Back Roads of Chiang Mai
It was time to get some cycling practice in readiness for the start of our tour tomorrow.
Once again we were up at 6am which is pretty easy given that the neighbouring rooster starts crowing from around 3am. It took a while to find all our bits for the bikes which were scattered around the house. After a quick breakfast of muesli and toast we were wheeling the bikes out the gate by around 7:30.
The morning was cool and pleasant for cycling whilst the roads were very quiet. We planned to cycle close to the Ping River but detoured to visit the historic settlement of Wiang Kum Kam, briefly the capital of the Lanna Empire over 800 years ago. We found a sign pointing us in the right direction and then another sign advising of an information centre. As we followed this sign we passed some interesting looking ruins, rather like rectangular brick footings. We continued on but did not find the information centre and a little later worked out that we had passed Wiang Kum Kam. Rather than backtrack we decided we could visit it on the way home (if we really wanted to).
The Ping River
The Ping River
We followed little streets that meandered past houses, shops, wats and lots of dogs that watched disinterestedly as we passed. We could hear monks chanting which added to the atmosphere. These back roads opened out along the side of the river and we cut through a dirt track between some houses to pick up the route to the McKean Rehabilitation Centre, formerly an old leper colony. Here we met up with a tour group, hardly surprising since we had found our route by trawling half day Chiang Mai cycle tours on the internet.
Quiet back roads
I think this is the way
A chapel at the old leper colony
We thought about following them for a bit but they headed a different direction so we continued on. After a while we stopped for a toilet break and got chatting to some Americans on folding bikes. Jonno was adamant that we should stick with our bikes - better for hills.
The scenery became much more rural and we passed rice paddies and stopped briefly to watch some women planting rice.
After about 25kms we reached the wood carving village of Baan Tawai. Many shops lined the sidewalk selling a vast array of wooden products and furniture, none of which would be remotely possible to carry on a bike.
A shop in Baan Tawai
The Baan Tawai straw elephant
We stopped for coffee and smoothies. Behind the counter hung masses of medals which the owner advised that he had won from distance running. However, his fastest half marathon time was seven minutes slower than Jonno's and he seemed most impressed with Jonno's time.
Very fancy coffee
It was a quick ride back to the house and Jonno took off at speed, arriving back a good 20 minutes before us. After quick showers we headed out to the Khao Soi Islam restaurant recommended by Anny from our Airbnb. It was Simon's first experience of the famous Chiang Mai Khao Soi and we all agreed it was better than the one we had yesterday.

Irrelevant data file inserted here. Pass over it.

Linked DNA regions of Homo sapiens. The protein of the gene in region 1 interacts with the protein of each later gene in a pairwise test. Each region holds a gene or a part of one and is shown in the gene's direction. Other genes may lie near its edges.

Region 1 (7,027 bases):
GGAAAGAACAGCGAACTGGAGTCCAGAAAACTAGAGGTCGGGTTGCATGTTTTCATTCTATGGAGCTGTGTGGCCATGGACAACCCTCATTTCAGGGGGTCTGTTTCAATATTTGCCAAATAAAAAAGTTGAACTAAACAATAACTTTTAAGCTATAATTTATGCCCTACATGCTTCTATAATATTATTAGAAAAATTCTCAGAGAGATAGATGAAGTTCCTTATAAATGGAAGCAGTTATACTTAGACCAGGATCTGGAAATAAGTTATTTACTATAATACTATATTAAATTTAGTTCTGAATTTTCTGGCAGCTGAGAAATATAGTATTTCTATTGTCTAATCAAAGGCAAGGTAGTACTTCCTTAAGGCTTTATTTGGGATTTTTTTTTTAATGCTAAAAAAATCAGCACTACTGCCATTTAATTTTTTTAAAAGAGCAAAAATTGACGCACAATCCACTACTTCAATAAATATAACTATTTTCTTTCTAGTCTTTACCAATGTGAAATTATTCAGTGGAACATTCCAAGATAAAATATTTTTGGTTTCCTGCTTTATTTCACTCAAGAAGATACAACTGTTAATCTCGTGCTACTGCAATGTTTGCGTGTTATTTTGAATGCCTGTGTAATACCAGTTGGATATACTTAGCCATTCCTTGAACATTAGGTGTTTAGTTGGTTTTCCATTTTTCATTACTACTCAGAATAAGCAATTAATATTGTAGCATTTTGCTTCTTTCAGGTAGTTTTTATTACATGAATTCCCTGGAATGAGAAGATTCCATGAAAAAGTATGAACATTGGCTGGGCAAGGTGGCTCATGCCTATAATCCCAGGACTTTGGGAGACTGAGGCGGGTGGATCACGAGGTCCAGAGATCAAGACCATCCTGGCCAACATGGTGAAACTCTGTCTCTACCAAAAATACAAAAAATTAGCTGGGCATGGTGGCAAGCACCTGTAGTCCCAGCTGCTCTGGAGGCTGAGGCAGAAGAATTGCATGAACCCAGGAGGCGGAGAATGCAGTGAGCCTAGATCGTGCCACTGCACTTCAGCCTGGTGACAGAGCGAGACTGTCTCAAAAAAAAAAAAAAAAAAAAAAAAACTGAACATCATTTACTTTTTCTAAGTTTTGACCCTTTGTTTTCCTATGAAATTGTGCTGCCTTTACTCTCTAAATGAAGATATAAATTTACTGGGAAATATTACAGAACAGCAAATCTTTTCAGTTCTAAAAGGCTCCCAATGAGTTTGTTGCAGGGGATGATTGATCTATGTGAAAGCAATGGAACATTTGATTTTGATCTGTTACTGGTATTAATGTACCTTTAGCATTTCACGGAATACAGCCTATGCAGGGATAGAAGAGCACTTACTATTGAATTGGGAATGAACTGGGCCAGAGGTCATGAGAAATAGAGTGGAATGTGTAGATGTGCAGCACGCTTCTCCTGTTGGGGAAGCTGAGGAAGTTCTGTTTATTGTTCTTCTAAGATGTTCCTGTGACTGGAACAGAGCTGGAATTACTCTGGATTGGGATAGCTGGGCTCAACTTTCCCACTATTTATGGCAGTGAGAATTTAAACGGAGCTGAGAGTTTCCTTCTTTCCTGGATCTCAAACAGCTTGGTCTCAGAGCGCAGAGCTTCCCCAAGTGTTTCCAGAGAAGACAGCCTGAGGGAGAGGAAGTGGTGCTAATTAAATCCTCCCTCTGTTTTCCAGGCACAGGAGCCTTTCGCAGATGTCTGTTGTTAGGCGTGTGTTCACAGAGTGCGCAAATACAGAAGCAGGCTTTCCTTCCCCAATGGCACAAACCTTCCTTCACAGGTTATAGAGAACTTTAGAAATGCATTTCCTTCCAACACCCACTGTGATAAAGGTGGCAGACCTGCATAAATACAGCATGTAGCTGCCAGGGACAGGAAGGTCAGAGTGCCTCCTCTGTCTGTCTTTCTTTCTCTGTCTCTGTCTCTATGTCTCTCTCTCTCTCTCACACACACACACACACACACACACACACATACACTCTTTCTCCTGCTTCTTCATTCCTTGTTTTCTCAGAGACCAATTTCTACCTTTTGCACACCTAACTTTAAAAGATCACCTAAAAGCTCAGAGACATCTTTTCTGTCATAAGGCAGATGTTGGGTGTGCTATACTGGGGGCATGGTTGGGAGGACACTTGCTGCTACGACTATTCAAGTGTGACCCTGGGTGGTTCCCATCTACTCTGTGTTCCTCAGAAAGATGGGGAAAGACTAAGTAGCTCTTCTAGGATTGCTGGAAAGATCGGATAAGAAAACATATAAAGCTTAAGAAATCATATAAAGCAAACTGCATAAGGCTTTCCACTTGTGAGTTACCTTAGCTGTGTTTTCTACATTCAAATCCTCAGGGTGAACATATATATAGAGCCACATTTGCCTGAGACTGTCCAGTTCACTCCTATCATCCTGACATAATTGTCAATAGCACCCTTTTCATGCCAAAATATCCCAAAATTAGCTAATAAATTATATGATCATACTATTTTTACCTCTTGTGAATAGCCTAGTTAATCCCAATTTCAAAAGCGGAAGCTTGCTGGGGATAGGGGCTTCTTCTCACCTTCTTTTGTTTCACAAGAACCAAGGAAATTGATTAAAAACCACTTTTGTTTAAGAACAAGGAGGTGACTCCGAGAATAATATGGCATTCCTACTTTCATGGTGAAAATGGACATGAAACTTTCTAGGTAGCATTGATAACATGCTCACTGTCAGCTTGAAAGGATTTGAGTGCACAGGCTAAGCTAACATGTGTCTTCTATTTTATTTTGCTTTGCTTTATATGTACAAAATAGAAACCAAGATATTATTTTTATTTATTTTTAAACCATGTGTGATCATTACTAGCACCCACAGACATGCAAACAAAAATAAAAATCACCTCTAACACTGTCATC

Chiang Mai Khao Soi
We made a quick visit to a pharmacy to pick up some cough medicine for Georgia who is still coughing at night and occasionally during the day but otherwise feeling fine. We then returned home for a restful afternoon before hitting the Sunday night walking market.
The Sunday night walking market is supposed go be a highlight on any trip to Chiang Mai and by all accounts is exceptionally busy. It was about a 15 minute walk to its starting point at the Tha Phrae gate at the edge of the old city. As we entered the crowds didn't seem too bad. Stalls lined both sides of the road which was closed to traffic. There were musicians playing in the middle of the street, many of them vision impaired, and their music added to the carnival atmosphere.
We meandered along with the crowd which gradually increased. Travelling on a bike limits your shopping options. Your purchases either have to be very small and light or you have to really, really want to buy it and then carry it with you for the next 550 Kms. As it turned out, I bought a pair of earrings and Jonno bought four little glass animals. We were only half way along the shopping street when the kids decided they had had enough. By this stage it was so crowded it was hard to move and we were seeing the same products repeatedly.
Whilst there were some food stalls along the street, most were in the grounds of the temples. Jonno had researched his preferred temple and dinner options and led us straight to them. He had to try two gyoza stalls before he found the right ones. We gave the kids 100 baht each so they could buy what they wanted to eat. Jonno filled up on chicken and pork skewers and gyozas whilst Georgia and Simon had pad Thai, gyozas, skewers and some of my green mango salad. Simon and I both had fruit shakes as well.All up we spent about $13. We had hoped to buy some more coconut ice cream on our way home but the store was closed.
Pork skewers for Jonno
Banana Sticky Rice